Are You Bribing Your Dog?

There seems to be a fallacy in the world of dog training, and indeed even outside of the world of dog training, and dogs in general.

I’ve had knowing looks on the street, overheard strangers commenting at the beach or lake, had comments directed towards me in person and online, even my mother has (once again!) chided me for my seemingly “poor choices”.

If you train your dog with treats, you’re bribing her.

Bribing – Craige Moore

There I said it.

Anyone who’s anyone knows that all dogs love and respect all humans, and will do as we say because it makes them feel all warm and fuzzy inside when they make us happy by doing as they’re told; so it follows that anyone who’s anyone also knows that dogs don’t need treats, or any form of reward, for working for humans. And if you choose to use treats, you’re bribing your dog to do whatever it is you want him to do, because he wont do it out of “love and respect”, or for the joy it brings him in knowing you’re happy with him, he’ll only do it for the food in your hand.

Clearly, all the people making such comments are amazing, wonderful even. They may have spent their whole life working, but they have never once taken a penny – or anything else – in recompense; or if they have they’ve given it all away again.

They have no need of reward or recognition from their employer (or customers, if they’re self-employed), they do the work because they like the fuzzy warm feeling it gives them to help others, and that’s all the payment they need.

Oh, wait…

That’s not true.

While some people can, and do, volunteer their time; the majority of people in gainful employment need to take home a pay cheque every month (heck, even people who are not in gainful employment still have to find a way to get the money they need!).

I don’t know about you, but if my employer decided to stop paying for my time I’d certainly be looking for another job – let’s face it, for humans, money is a very powerful secondary reinforcer.

Money gives us roofs over our heads, various methods of travel, the ability to buy food, books, clothes, music, tickets to the cinema, theatre, or concerts, and even the ability to have and appropriately care for our animals.

Animals see no value in money (aside from the ones who may see value in eating it). They tend not to have pockets to keep it in, or places to keep a lot of it safe, and they don’t have bills to pay, so money as a form of payment is as meaningless to them as hotdog slices as a form of payment is to you and I.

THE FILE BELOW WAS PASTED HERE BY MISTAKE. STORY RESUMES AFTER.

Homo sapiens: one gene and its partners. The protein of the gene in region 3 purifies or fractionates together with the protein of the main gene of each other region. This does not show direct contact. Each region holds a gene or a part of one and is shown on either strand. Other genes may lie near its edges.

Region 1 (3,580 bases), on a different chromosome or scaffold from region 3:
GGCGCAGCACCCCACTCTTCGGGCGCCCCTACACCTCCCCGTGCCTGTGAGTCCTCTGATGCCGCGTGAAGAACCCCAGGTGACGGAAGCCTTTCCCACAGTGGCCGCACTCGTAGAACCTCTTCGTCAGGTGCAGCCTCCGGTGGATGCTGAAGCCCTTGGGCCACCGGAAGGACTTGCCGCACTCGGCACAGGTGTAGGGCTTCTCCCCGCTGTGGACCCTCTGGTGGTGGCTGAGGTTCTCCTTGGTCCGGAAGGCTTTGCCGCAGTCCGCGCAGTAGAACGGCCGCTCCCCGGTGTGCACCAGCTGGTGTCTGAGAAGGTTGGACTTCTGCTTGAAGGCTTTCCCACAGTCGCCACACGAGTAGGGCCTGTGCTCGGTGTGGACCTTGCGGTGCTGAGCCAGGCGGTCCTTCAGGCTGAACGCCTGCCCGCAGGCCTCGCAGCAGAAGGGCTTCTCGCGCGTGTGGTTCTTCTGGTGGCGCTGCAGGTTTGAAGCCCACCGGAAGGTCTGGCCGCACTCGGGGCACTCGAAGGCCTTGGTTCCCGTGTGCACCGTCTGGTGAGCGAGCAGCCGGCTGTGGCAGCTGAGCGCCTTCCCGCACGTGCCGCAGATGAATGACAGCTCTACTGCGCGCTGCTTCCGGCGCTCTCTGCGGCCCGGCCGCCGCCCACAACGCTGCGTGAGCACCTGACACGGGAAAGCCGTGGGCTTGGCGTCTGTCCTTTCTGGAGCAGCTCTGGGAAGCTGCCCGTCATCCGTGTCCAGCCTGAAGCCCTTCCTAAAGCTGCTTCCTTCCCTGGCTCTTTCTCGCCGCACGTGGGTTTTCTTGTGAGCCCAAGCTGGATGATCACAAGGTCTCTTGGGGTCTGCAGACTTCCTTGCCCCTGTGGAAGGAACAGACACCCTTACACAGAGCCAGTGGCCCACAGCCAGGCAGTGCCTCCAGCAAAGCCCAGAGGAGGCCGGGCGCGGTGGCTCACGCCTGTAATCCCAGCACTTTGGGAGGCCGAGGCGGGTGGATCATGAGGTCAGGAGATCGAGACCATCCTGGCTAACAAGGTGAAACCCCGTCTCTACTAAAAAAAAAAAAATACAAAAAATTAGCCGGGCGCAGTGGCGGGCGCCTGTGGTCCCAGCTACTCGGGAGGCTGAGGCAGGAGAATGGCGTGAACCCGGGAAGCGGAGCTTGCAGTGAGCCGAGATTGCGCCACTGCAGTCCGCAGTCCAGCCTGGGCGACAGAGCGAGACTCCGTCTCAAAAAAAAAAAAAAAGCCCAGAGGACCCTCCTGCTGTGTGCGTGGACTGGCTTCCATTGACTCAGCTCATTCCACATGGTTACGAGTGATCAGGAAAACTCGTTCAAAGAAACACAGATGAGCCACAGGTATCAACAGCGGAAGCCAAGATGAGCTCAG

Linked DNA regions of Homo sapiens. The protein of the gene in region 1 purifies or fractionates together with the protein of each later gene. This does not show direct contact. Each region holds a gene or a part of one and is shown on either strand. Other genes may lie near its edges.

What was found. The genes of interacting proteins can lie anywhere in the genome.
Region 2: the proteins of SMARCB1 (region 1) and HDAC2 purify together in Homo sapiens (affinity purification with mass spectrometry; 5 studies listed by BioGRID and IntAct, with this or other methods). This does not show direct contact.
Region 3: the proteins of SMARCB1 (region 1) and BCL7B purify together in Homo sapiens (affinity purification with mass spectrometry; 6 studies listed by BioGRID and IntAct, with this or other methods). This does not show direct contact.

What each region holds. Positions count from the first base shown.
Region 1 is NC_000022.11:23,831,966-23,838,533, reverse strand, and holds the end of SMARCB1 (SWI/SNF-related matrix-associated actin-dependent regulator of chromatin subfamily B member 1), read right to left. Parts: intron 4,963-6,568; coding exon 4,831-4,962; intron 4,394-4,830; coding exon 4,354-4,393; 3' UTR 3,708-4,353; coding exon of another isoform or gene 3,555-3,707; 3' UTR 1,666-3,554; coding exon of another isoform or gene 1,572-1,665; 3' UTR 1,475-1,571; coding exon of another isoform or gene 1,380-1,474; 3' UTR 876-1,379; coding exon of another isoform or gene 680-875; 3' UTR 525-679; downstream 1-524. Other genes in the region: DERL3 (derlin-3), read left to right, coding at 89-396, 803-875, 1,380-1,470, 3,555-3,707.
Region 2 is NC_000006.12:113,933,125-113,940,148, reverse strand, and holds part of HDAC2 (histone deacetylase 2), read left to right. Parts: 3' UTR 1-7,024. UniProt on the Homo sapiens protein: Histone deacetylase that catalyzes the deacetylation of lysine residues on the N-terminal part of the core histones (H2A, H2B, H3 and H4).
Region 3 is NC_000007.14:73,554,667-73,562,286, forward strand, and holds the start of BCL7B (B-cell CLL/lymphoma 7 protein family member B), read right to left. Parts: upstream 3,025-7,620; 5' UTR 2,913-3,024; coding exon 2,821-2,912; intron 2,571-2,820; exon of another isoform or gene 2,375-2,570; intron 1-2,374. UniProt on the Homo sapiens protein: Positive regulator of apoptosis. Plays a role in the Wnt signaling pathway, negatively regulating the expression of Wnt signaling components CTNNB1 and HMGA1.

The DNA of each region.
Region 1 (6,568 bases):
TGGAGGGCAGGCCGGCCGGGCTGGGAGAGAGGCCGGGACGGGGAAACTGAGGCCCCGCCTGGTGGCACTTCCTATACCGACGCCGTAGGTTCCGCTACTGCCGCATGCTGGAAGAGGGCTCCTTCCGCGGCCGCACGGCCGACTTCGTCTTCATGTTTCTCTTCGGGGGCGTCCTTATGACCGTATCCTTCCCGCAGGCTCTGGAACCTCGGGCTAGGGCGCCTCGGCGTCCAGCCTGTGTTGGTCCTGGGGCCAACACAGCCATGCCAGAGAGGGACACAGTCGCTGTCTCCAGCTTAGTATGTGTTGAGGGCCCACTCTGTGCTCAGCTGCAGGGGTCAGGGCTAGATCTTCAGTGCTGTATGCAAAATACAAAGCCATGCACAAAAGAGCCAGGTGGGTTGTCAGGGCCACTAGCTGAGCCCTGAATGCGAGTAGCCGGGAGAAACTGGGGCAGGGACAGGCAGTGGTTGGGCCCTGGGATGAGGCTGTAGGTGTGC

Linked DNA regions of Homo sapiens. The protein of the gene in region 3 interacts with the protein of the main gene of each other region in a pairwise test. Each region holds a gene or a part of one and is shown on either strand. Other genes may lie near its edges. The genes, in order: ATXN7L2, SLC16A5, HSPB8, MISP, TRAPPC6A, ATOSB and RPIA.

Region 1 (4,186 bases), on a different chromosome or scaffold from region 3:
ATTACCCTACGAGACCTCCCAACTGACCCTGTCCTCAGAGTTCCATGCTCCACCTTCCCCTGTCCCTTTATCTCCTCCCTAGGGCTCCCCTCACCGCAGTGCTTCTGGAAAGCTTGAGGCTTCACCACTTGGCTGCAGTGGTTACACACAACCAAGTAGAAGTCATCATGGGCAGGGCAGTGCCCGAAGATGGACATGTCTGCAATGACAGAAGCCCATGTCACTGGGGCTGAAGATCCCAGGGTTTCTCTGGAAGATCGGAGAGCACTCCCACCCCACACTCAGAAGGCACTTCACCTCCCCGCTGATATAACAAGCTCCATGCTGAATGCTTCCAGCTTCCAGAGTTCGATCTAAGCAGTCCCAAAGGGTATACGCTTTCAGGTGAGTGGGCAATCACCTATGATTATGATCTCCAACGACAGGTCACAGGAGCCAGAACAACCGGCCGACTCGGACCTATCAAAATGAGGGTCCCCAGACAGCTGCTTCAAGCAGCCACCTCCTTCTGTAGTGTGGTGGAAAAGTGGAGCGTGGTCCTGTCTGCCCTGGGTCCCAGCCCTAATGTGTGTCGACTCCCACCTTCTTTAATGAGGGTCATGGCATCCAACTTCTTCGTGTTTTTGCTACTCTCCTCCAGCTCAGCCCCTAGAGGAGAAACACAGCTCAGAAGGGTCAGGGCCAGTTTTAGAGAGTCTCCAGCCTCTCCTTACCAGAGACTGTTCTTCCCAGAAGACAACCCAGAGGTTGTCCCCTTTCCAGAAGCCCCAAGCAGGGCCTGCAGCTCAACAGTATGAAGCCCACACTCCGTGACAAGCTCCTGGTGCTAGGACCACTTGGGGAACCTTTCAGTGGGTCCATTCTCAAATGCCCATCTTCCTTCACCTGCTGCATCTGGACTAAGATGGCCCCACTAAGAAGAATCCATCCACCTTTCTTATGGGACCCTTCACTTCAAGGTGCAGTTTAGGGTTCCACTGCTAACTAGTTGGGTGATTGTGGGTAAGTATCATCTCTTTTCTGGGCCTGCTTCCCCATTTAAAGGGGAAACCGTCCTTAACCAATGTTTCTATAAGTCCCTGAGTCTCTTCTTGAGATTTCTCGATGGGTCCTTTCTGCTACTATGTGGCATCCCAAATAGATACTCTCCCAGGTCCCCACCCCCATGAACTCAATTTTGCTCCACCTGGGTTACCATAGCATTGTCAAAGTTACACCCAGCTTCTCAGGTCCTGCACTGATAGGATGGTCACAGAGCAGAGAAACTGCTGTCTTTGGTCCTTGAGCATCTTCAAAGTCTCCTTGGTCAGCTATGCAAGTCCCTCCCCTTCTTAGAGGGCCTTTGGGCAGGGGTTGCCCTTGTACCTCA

But just because they don’t see value in money doesn’t mean they don’t see value in being “paid”.

Especially when training new behaviours, your dog (or human, horse, goat, lamb, cow, chicken…or any animal) needs paid. They need to feel value in their work (learning), and this value comes from rewards – not only food and toys, but also other things they enjoy doing – digging, barking, running around, sniffing…whatever floats their boat.

These rewards do a number of things: * firstly they help the animal to learn that the rewarded behaviour is worth repeating;
* it adds “money to the bank” for the behaviour, meaning that at some future time when you need to ask for the behaviour and only have dry, biscuit treats (or, worse, nothing at all) your dog is more likely to do as you ask, and not mind too much that you didn’t have some liver or a favourite tug toy handy (however, after this type of situation it would be worth “refreshing” the behaviour in your dog’s mind – and increasing your “bank balance” – by training the behaviour with one or more of your dog’s desired rewards, especially if you made a large withdrawal – such as recalling your dog away from unexpected livestock or wild animals;
* additionally, training using the rewards your dog wants (rather than the ones you think he should want) also has the added bonus of teaching your dog that you’re worth listening to;
* and it’s great for building a strong relationship with your dog.

Looking at that list, I wonder why we aren’t all training with rewards. For me, it all comes back to working: I want my dog to want to be with me, and to not only want to interact with me; but to enjoy interacting with me – whether we’re playing tug, or whether I’m training a drop on recall.